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Where the Millions Go in a Presidential Campaign

More than half of the expenses in a presidential campaign are related to media and advertising.
Scott Stroud, NPR / Source: Political Money Line
The chart above represents a breakdown of the major primary campaign expenses for the 2004 Republican and Democratic nominees for president, President George W. Bush and Sen. John Kerry of Massachusetts.

In presidential primaries, money is usually the sign of a winner. Since 1980, the best-financed candidate has won eight out of the 10 contested primaries. This year, the magic number appears to be $100 million — the target to hit by the end of this year. But where do the millions go?

More than half of the cash will go to media costs. One could say that the first presidential primary advertisements for 2008 hit the airwaves as far back as Dec. 16, 2006. That's when the political action committee of Republican presidential hopeful Duncan Hunter, a California congressman, ran television ads in South Carolina, an early primary state.


The TV spot wasn't officially a campaign ad – since the PAC paid for it – but it shows just how early the presidential candidates are starting to spend on media for their campaigns.

By comparison, former Vermont Gov. Howard Dean — the first candidate for the Democratic nomination on the air in 2004 — put up his first ads in June 2003.

"You've essentially accelerated the advertising by a full seven months, and obviously, when you're on the air longer, you're going to be spending more money," says Evan Tracey, chief operating officer of the Campaign Media Analysis Group in Northern Virginia. The firm tracks political ads, including content, spending and placement.

Immersing Voters in Your Message

Tracey says campaigns are switching from the old-style TV blitz to a multimedia approach called "bracketing." With bracketing, you'll see ads on the TV morning shows, then hear them driving to work and get them on the Internet in the afternoon. The same message will also pop up on your car radio on the way home, on the TV evening news and as you watch TV that night.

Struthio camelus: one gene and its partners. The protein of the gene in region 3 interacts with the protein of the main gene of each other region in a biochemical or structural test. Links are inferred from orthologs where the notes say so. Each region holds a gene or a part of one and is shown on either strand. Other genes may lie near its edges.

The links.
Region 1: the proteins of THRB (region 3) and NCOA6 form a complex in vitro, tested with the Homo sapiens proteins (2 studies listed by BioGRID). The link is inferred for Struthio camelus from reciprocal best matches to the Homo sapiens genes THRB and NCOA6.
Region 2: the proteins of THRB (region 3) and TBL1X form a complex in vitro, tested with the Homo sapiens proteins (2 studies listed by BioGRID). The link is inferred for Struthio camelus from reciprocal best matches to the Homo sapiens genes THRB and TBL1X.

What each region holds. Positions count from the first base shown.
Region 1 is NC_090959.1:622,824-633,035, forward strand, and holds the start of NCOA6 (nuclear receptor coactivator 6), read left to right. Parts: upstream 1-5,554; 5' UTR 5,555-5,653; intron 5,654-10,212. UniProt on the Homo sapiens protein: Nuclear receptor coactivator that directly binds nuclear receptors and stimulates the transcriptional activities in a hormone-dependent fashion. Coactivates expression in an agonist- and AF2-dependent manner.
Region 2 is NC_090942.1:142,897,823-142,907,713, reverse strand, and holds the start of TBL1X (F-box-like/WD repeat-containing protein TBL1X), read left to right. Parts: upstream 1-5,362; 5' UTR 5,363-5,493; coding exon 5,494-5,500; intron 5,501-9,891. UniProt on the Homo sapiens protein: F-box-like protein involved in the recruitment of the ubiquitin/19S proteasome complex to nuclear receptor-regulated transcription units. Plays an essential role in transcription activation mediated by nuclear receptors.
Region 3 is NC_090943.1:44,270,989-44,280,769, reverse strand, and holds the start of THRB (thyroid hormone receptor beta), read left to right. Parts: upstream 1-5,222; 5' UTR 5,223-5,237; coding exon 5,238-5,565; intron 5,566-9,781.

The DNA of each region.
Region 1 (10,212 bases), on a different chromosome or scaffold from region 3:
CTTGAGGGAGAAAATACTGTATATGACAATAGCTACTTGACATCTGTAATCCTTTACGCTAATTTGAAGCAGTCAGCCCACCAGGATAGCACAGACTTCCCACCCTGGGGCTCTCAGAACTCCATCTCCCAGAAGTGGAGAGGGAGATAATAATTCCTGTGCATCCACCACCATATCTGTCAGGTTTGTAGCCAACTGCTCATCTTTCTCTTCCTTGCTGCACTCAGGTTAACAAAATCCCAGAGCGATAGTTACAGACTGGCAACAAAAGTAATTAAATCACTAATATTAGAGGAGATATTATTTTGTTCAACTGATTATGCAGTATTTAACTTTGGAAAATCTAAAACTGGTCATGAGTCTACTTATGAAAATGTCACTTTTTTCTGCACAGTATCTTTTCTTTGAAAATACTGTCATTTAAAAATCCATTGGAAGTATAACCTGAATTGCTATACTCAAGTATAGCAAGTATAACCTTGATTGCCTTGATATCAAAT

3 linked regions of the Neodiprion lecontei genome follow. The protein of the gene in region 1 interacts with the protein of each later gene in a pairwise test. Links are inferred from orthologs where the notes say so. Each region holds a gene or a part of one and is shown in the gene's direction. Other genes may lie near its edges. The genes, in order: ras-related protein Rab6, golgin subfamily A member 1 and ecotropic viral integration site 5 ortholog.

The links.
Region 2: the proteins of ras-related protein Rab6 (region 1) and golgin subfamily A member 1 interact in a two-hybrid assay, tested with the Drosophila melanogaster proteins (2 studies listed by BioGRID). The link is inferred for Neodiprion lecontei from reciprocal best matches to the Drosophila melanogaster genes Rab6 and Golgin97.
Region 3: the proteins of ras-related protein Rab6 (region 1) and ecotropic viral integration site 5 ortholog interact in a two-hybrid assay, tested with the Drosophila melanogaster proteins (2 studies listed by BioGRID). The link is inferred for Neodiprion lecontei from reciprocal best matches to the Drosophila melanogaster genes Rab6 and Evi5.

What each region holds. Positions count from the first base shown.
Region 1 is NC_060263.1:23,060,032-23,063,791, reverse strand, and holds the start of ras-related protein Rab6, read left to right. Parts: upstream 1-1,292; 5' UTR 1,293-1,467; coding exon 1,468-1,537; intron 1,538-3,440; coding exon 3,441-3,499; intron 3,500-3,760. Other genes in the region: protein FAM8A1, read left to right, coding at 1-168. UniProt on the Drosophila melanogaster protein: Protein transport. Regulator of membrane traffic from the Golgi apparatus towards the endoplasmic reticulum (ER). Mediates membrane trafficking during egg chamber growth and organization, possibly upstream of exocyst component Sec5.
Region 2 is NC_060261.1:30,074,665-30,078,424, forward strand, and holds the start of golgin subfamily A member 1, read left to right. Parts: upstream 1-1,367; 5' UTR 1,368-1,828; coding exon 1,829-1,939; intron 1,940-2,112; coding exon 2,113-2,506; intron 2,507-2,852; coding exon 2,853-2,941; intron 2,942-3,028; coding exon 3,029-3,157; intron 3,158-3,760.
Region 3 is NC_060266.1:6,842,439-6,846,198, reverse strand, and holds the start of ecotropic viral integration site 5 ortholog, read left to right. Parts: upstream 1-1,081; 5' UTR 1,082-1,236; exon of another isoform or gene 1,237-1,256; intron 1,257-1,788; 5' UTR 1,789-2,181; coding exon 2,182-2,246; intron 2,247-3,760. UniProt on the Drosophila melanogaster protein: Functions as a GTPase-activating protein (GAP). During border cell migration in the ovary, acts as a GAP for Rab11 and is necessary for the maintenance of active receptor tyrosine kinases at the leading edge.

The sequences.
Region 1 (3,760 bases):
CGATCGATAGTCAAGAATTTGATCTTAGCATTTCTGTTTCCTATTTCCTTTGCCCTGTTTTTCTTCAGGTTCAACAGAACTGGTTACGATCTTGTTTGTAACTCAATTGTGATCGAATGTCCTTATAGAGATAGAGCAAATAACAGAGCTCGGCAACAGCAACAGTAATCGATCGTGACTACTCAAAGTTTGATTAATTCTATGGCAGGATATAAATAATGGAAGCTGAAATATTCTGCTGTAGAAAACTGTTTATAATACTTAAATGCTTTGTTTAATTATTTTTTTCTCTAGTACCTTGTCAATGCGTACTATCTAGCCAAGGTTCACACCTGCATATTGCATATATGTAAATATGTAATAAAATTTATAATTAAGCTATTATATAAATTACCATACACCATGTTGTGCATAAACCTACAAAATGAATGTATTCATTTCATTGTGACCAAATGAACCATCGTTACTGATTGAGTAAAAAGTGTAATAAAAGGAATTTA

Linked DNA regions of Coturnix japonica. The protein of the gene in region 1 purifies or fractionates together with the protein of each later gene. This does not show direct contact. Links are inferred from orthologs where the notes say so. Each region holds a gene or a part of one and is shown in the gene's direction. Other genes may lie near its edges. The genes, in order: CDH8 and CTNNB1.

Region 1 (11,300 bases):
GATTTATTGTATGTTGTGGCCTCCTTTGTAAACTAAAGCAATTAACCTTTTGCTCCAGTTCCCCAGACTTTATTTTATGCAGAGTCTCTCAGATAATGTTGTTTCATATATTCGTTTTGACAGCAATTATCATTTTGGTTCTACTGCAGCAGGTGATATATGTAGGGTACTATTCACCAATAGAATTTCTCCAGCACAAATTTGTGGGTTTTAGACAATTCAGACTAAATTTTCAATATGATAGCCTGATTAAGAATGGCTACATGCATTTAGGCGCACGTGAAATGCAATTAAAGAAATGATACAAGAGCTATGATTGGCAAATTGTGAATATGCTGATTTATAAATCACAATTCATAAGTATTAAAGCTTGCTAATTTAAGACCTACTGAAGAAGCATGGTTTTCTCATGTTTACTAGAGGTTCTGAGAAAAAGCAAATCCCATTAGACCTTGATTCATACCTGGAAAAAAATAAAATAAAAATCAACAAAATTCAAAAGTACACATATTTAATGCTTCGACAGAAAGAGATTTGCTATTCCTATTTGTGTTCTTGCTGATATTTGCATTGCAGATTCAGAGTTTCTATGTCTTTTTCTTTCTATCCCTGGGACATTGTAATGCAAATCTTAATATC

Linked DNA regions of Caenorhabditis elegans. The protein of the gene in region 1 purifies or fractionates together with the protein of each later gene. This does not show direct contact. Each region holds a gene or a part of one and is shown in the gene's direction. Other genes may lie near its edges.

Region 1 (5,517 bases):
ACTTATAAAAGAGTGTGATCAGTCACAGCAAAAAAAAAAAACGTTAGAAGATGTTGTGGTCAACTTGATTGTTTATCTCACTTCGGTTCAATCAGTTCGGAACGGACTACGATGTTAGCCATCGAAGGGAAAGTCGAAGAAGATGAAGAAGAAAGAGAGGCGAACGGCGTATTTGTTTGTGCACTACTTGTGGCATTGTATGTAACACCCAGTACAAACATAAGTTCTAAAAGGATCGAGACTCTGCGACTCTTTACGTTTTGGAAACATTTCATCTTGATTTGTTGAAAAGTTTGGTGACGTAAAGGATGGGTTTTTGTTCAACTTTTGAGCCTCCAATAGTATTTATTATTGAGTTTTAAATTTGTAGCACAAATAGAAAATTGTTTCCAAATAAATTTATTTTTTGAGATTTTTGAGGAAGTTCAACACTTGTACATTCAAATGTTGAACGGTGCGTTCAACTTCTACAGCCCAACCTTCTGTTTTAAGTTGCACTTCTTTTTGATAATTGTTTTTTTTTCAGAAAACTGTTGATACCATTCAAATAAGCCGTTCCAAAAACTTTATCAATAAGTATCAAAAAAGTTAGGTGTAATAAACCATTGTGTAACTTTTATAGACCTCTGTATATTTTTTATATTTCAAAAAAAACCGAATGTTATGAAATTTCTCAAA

"In sort of the remote-control TiVo world, it's harder to cut through" to voters, Tracey says. "So what you'll see is people trying to bracket consumers with the same message in all the different media options."

TV still costs more than anything else in a campaign. Some of the expenses are obvious: production and air time — which gets much pricier just before Election Day. There are less-obvious costs, too, such as lawyers to make sure the ads comply with campaign-finance laws.

As for other media, some outlets are fairly inexpensive, such as podcasts. But other communication costs – such as those for phone banks and automated telephone calls — will skyrocket, as big states move to hold their primaries early in the cycle.

Other costs not related to communications add up to just less than half of a typical presidential campaign budget, says Democratic strategist Tad Devine, who worked on Sen. John Kerry's '04 campaign.

"First, there's the spending that's occurring right now, which is the organizing of the campaign in some of the early states," Devine explains. "Second, moving the candidate around the country, and particularly to some of these early events. Third, putting together structures now that you'll use later in the campaign – a campaign office, a scheduling office, a huge fundraising operation."

And those fundraising operations will also have to grow as campaign budgets expand.

Even Volunteers Cost Campaigns Money

Even volunteers cost money. Nowadays, canvassers are issued handheld computers to log voters' responses as they go door to door. And that's just the beginning.

Political scientist John Green, who analyzed spending in the 2004 race, runs through the other costs associated with volunteers:

"There has to be a tremendous amount of intelligence gathered — polling, targeting information — so that the campaign can use those volunteers effectively. Money is required to recruit those volunteers. They have to be trained, and there have to be paid individuals to make sure they're directed to the right places at the right time."

And finally, there's the candidate. The campaign has to get the candidate out before the voters. In this primary season, those voters are scattered from New Hampshire to Florida to California.

Jack Oliver was finance director for the 2000 Bush campaign. He says that after all the media and technology, it is flesh-and-blood visits that can seal the deal between a candidate and voters.

"You want [voters] to feel it, breathe it, touch it and be engaged in it," he says. "That's why, at the end of campaigns, you see candidates out there working the rope lines, doing rallies all night long, going all over the country — because people want to touch and feel and see for themselves."

And that is why the big dollars being forecast for this year's presidential primary season don't surprise anyone who watches campaigns up close.

"Cumulatively, for the whole country, you're talking hundreds of millions of dollars to engage in that communication through the course of the year," says Democratic consultant Devine. "I would argue [that] $500 million or $750 million or $1 billion — believe it or not, we could have spent that, and spent it easily."

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